Generation Indigenous Spotlight: Madison White

As part of the Generation Indigenous Initiative, the Center for Native American Youth works to provide a platform to uplift and empower Native youth voices. We continue our celebration of Native American Heritage Month, with the Gen-I Spotlight series to share about the amazing youth from the Gen-I Network. Youth were asked to answer a few questions about why the think Native American Heritage Month is important and how they celebrate, as well as how they first got involved with CNAY.  This week read and learn more about Madison White. 

Name/Tribe: Madison White, Mohawk Nation 

About: Madison was raised and still resides on the Akwesasne Mohawk Territory, which is considered Ontario, Quebec and Upstate New York. However, it wasn’t until college that she had an awakening that Native Americans are invisible minorities – in our own homes and on our own lands. A vast majority think we either are extinct or have no knowledge of us. That reality is disheartening for our people and especially our Native Youth, because it is an accomplishment on our oppressor’s behalf that they strategically aimed for – for us to no longer exist. Madison comes from a very large family of activism and acknowledgment; she is a cousin of Richard Oakes (leader of Occupation of Alcatraz) and great granddaughter of Louis Levi Oakes (last living Mohawk Code-Talker) and many strong minded and strong-willed Mohawk Women who are legends in her community. She grew up with her language and learned ceremonies along the way, and eventually activism fell right in line with that as she became a woman and the current generation of land-bearers and life-givers. Madison is also a Full-Spectrum Doula for the Onkwehonwe Midwives Coalition in her community, a big sister to thirteen younger siblings, and a proud mother to a soon-to-be 3-year-old boy. In her free-time Madi likes to explore nature, give thanks, visit family, make moccasins and skirts, bead, and enjoy the busy life of a Lacrosse and Hockey mom! Everything in her being is directed to securing her sacred, ancestral ways of life for the next generation. 

Q: How did you get involved with CNAY? 

A: In June of 2018 I attended a Fresh Tracks training in Boston, where I was first introduced to the CNAY & Gen-I staff. This was a monumental moment for me because I was assisted by other native youth to highlight my personal narrative and how to get that message across, I was able to summarize my passions and be guided towards a clear objective. My favorite part was being immersed with urban, rural and indigenous youth, and coming to the conclusion of how similar our struggles are and how important the work is that we were doing. I will remember the training forever and made lifelong friends that I still keep in touch with!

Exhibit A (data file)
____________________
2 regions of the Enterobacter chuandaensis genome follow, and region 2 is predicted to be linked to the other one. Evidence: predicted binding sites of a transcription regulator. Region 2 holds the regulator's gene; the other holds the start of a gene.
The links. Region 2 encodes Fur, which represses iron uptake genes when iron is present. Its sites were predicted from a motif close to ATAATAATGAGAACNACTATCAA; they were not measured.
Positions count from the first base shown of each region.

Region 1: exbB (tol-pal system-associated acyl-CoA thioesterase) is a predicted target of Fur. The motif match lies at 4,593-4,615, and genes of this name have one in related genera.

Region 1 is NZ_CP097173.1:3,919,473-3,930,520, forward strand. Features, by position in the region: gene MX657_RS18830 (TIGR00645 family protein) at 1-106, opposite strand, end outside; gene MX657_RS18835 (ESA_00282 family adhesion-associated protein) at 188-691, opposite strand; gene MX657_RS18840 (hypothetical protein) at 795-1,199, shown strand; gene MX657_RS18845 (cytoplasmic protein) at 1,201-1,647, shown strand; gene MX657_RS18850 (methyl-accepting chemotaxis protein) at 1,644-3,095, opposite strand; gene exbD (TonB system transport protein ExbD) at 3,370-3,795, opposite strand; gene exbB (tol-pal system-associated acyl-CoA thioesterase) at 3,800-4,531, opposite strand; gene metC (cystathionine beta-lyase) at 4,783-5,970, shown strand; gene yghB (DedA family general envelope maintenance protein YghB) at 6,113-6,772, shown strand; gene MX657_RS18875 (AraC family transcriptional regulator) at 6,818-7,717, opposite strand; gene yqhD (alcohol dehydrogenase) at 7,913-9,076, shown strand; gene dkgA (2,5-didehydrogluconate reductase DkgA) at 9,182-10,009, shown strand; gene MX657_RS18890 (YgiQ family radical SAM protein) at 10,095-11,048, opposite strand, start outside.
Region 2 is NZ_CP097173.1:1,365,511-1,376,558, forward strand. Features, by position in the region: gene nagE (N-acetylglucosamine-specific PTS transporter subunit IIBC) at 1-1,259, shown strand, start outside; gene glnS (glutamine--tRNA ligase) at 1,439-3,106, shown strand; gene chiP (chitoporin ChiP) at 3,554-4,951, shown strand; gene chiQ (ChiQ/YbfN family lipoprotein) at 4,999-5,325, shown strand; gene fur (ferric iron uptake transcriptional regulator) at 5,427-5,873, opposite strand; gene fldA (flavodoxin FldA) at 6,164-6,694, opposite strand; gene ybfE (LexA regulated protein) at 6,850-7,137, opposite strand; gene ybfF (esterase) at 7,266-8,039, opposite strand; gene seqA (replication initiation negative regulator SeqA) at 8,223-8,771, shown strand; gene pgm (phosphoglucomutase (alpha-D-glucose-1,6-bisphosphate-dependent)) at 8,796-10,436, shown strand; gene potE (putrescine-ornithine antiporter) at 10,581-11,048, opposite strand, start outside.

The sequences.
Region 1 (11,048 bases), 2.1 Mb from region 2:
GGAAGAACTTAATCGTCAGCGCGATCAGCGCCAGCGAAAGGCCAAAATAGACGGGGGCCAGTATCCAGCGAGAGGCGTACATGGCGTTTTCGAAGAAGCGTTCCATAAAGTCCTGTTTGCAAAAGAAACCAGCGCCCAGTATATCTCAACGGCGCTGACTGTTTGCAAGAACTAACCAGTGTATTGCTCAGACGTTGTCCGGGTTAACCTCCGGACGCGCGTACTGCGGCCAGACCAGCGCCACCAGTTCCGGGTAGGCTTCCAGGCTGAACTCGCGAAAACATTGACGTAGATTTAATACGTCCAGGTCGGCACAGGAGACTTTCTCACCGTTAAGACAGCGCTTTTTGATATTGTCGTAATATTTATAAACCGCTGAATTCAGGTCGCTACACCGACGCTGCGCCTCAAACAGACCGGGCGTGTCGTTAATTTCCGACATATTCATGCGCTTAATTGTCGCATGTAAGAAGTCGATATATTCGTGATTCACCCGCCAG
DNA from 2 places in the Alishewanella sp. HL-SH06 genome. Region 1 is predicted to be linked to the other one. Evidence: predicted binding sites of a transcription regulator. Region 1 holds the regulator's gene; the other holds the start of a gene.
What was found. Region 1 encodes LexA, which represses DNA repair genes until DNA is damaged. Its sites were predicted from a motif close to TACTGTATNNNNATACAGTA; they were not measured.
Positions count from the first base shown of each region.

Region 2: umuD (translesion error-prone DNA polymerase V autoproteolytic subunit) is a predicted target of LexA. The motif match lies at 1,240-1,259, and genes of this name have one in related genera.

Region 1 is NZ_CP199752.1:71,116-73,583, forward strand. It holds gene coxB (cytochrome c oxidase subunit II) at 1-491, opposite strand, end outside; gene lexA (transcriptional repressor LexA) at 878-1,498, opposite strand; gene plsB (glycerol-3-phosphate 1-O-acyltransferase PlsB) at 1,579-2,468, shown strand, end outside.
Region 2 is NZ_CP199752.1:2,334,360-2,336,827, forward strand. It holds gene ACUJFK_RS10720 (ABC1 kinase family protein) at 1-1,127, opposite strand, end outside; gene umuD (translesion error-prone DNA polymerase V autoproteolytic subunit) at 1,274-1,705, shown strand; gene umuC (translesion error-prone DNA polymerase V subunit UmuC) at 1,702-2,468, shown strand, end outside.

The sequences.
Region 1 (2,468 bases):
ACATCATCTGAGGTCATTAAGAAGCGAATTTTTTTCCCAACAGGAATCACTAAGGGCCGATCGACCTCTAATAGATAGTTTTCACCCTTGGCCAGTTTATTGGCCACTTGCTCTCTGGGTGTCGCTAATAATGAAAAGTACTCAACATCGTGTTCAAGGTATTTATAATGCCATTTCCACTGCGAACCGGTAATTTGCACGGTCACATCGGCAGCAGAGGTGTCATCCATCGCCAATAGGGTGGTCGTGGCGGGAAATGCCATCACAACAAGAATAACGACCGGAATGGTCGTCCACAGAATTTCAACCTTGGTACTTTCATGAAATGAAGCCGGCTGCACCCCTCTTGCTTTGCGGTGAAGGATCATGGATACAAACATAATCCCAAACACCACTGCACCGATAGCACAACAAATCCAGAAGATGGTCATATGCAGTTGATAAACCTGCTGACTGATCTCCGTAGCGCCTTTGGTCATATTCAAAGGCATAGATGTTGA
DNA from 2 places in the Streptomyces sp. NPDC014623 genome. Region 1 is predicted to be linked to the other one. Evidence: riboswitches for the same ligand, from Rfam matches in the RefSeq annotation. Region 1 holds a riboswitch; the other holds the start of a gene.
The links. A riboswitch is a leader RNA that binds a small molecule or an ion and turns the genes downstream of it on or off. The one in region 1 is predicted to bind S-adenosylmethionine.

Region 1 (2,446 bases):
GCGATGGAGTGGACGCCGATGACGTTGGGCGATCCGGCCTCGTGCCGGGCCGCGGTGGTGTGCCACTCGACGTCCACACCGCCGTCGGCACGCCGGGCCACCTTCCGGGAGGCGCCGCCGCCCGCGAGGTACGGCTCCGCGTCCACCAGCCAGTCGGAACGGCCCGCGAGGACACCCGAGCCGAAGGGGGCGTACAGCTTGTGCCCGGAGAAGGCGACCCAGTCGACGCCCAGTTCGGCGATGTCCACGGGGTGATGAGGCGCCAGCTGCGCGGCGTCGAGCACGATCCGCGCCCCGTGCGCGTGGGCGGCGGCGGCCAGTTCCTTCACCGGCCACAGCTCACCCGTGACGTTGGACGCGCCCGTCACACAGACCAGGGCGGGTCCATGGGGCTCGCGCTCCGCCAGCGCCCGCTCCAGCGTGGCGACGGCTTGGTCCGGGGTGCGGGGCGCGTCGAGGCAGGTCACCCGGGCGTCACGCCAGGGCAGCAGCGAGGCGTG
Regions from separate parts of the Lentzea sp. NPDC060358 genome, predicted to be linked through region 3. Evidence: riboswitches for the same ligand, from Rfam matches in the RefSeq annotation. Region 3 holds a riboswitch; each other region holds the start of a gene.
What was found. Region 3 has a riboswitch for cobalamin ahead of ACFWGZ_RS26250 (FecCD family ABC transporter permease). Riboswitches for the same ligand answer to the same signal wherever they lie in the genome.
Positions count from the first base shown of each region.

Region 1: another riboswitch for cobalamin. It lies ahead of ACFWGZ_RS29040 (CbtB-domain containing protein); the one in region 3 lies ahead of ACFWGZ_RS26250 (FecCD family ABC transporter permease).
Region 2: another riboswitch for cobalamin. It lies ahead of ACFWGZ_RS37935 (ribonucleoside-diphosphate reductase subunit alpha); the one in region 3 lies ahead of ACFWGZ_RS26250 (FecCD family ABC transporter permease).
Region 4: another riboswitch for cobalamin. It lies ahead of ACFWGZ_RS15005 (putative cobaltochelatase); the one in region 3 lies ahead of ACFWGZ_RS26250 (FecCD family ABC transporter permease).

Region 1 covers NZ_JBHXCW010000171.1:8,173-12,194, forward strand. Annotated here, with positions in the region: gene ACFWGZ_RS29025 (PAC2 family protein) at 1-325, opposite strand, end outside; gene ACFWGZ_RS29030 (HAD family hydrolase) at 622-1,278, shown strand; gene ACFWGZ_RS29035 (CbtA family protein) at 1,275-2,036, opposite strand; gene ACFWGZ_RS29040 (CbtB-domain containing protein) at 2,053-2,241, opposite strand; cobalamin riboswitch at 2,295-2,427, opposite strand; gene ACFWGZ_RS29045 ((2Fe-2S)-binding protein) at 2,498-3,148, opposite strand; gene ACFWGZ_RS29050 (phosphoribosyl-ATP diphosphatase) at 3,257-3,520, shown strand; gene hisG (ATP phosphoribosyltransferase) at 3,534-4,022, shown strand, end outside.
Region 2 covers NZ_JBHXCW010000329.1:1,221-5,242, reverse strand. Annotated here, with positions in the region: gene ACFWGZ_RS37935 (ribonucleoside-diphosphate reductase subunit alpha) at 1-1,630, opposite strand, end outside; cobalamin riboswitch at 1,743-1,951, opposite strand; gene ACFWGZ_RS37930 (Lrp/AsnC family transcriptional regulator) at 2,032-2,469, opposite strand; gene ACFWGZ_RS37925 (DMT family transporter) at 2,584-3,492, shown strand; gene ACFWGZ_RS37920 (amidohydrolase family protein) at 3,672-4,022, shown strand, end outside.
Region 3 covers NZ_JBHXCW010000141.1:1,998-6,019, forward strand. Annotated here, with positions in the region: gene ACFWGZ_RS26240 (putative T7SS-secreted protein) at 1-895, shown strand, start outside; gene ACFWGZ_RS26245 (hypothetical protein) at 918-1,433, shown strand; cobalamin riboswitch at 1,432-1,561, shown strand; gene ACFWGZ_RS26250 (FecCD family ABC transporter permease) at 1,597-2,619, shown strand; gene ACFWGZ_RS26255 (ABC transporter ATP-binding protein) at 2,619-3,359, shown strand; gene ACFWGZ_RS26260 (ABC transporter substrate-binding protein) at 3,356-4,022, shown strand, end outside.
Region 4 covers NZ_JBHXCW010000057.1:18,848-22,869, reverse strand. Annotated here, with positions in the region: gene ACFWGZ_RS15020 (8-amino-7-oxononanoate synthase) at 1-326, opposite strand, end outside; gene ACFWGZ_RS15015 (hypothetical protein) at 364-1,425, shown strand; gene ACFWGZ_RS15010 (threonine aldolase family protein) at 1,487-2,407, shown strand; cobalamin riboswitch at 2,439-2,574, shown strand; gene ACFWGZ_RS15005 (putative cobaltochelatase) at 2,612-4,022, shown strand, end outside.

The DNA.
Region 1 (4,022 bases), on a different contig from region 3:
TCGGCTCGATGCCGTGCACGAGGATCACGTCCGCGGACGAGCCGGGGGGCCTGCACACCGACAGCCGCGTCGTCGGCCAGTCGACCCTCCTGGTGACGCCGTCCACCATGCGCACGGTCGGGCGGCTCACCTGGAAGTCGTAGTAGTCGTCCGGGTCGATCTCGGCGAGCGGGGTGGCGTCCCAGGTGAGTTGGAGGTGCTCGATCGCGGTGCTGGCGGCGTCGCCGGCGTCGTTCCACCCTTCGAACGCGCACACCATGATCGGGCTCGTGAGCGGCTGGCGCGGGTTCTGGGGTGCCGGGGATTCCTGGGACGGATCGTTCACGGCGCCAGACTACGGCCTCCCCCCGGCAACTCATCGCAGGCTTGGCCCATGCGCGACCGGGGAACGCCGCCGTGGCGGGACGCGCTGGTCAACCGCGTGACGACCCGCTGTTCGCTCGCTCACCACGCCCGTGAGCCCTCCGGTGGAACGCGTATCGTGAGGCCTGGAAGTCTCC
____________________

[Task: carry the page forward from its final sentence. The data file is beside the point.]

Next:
Q: Why is it important to celebrate Native American heritage Month? 

A: Native American Heritage Month is important for the well-being and existence of all generations. Our ancestors deserve this recognition, our youth deserve that inspiration, we deserve this healing, and the modern-day societies we live in need to know about us! What history has erased, we can start filling in the holes and writing chapters that involve our own narratives and realities. 

Q: How do you celebrate Native American Heritage Month? 

A: I celebrate Native American Heritage Month by teaching my son words and phrases in his language and refusing the English alternative of that. Overall, I like to focus on the importance of Indigenous Motherhood and the role that provides for my son. It is a simple step, but I like to think that is the biggest impact we can make, and to leave a strong legacy behind. Inter-generational trauma does NOT have to be inherited any longer. Let’s raise our babies with their ancestor’s languages. 

Madison’s advice to Native youth: I cannot stress this enough – your existence is everything. Your life is valued, and it is answering prayers. I just want every Native Youth to acknowledge their strength and power simply by living. To become more involved in positive change, they must become their biggest advocate. The next step after that would be to meet with, visit and talk with elders in your community. They are the most valued source of information and insight, and they have a way of telling you what you need to hear. That is the ultimate Native Youth combination; confidence & ancestral wisdom! I cannot wait to see what our future holds – I’m here for you! 

Visit and talk with elders in your community.

-Madison White